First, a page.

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    Guest ColoradoSue

    Posted

    Another very big reason why I don't go out to eat anymore. Even with restaurants that "guarantee" gluten free menu's, they cannot guarantee that their employees will follow the guidelines!!!! I have been fortunate to have 94% control on my diet. I wish I could say it is 100%. With idiots like this in the public sector, I will never be.

    I must also mention that well-meaning friends and family members who also don't or won't accept this very serious health condition are also just as big a problem. Despite my best efforts at education over and over again, invariably one's feelings are hurt because the meal or fruit cake that was made especially for me is left alone or behind. I will still continue to hand out gluten free recipes, or bring my own food. However, I have noticed that invites to eat at other homes, (etc.) have dwindled to nothing. Lucky Me! Which, frankly, is ok. I'm too tired just trying to live with celiac disease (and all of the other health issues) and all of the pain and destruction that continues. I just turned 58 on the 10th. Had I'd known this going to be the rest of my life, I would have taken up sky diving long ago! Peace be with thee!

    PS: I do wish that Mr Cardone is diagnosed with celiac disease.

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    Guest Celiac

    Posted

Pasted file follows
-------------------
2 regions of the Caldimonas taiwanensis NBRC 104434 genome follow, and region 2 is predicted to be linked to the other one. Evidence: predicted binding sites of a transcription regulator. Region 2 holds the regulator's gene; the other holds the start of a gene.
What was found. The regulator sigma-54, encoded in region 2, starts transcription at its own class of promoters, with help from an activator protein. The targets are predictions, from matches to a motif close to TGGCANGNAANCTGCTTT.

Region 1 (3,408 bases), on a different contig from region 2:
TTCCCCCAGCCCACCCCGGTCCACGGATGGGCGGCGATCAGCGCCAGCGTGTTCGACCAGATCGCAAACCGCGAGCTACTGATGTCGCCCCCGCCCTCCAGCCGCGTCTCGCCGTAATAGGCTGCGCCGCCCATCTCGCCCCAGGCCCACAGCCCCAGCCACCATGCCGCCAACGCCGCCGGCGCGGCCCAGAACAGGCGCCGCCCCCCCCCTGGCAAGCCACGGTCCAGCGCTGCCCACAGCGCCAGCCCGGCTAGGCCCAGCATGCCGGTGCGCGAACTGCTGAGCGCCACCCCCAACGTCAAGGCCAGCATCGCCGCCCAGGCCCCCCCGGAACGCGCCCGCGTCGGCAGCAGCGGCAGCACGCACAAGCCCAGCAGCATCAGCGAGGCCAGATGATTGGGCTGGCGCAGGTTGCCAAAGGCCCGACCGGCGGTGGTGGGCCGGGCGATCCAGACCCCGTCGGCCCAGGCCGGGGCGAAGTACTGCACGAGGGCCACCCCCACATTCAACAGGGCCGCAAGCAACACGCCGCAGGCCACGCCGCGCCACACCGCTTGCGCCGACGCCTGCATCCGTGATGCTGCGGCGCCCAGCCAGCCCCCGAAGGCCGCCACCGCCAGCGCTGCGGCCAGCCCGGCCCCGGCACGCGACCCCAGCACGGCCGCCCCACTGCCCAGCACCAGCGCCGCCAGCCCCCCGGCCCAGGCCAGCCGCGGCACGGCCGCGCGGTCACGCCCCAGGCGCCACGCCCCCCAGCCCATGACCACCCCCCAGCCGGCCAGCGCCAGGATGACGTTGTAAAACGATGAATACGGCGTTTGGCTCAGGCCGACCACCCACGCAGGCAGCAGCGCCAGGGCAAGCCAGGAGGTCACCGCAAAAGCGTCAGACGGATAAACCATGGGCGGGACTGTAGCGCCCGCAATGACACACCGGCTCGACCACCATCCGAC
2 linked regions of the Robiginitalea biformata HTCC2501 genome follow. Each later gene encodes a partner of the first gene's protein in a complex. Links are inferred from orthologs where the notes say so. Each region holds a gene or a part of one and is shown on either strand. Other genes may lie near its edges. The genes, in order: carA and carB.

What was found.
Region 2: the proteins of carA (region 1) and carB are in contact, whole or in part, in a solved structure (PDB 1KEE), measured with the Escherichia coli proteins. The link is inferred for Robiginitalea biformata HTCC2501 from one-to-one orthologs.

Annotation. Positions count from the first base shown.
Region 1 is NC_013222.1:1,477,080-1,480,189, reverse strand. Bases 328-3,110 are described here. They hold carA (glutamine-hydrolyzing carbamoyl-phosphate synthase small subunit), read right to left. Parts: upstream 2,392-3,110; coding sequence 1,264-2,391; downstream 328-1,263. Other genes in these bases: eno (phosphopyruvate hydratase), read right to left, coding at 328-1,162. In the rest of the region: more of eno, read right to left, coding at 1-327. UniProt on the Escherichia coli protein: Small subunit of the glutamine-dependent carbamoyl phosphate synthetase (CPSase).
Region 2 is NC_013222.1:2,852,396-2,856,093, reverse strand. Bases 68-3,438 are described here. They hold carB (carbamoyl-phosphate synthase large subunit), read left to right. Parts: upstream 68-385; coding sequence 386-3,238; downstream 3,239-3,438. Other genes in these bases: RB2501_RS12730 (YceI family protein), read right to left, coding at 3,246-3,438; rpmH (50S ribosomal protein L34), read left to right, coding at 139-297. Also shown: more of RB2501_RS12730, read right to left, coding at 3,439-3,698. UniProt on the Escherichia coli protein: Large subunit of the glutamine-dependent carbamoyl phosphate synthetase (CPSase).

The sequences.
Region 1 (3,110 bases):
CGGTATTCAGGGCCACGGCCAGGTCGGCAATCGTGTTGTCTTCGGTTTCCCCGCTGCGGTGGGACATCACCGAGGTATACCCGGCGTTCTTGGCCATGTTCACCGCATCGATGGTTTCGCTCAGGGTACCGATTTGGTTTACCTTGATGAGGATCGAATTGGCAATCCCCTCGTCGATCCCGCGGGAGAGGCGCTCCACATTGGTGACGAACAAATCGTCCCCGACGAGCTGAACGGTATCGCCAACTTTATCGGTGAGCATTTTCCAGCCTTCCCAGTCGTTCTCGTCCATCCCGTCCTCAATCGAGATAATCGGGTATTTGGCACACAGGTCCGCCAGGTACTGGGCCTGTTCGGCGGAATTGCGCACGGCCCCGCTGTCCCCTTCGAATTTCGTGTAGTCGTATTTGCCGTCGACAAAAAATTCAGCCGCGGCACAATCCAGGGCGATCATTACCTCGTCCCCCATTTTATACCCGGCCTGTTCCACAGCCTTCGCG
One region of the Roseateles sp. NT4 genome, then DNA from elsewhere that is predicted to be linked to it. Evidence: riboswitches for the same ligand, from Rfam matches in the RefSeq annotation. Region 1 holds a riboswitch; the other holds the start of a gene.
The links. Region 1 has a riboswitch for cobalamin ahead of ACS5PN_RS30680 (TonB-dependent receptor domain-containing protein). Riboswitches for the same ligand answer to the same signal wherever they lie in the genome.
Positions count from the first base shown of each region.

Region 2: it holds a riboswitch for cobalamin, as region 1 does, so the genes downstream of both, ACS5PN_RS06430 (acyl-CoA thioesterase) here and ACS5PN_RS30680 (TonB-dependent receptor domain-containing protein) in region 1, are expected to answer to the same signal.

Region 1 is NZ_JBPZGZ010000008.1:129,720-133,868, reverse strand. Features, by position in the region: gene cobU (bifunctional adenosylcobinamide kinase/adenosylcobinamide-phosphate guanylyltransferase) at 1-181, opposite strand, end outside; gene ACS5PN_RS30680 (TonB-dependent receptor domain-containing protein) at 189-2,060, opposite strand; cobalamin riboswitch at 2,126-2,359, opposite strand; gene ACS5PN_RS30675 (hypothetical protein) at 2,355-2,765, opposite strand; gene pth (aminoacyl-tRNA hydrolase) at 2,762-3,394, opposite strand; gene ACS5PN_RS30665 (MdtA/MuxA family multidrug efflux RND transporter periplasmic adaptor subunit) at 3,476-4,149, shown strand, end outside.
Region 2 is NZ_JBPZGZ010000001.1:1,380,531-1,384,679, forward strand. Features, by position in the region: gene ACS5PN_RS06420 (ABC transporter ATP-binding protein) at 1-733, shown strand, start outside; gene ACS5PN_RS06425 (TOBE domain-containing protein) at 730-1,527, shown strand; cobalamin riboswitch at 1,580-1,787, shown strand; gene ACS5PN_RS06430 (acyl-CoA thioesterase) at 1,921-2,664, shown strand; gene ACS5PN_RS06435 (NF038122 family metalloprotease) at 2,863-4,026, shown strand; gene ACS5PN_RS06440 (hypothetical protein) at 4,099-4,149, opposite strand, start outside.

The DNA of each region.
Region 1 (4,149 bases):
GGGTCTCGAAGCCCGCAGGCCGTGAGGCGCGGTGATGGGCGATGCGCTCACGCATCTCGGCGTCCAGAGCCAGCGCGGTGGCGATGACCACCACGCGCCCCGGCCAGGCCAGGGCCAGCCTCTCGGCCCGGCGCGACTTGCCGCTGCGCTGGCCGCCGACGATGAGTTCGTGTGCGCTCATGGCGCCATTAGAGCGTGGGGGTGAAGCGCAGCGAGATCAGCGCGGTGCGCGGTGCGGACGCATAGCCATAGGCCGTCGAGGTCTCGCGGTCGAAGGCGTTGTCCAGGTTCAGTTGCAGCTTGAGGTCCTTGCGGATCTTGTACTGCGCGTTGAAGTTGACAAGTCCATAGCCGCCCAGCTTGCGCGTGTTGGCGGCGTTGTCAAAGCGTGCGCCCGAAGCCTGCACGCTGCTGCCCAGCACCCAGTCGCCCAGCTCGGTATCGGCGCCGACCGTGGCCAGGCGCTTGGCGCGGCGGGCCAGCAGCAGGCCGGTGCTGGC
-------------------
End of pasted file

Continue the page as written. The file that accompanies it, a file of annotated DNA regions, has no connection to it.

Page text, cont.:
While it's clear that this man is *likely* less of a$$ and more of an angry uneducated man simply wanting revenge on his former bosses (thanks to the posts that clarified the source of the story), this serves as a great reminder for those of us with celiac and/or food allergies to not eat out. It is NOT the job of restaurant staff to ensure that your meal is gluten-free or safe. They simply can't. All it takes is ONE worker who doesn't know/care/pay attention and your meal is no longer safe. There is no way the food industry can keep up with everyone's different needs. If you have celiac and/or deadly food allergies, eat out at your own risk, IMHO. I am less worried about those with "gluten intolerance" because most of them won't sustain actual damage to their bodies, risk a hospital trip. etc. They may be fine eating out (they just may get sick), but celiacs and those with gluten induced neuro disorders, DH, etc. should never eat out at all unless they personally know and trust the chef. Even then it is always a risk. I hate hate hate having celiac and deadly food allergies, but this is my life now. I can't ever be normal again no matter what I want. A lunch bag that goes everywhere with you should be your best friend.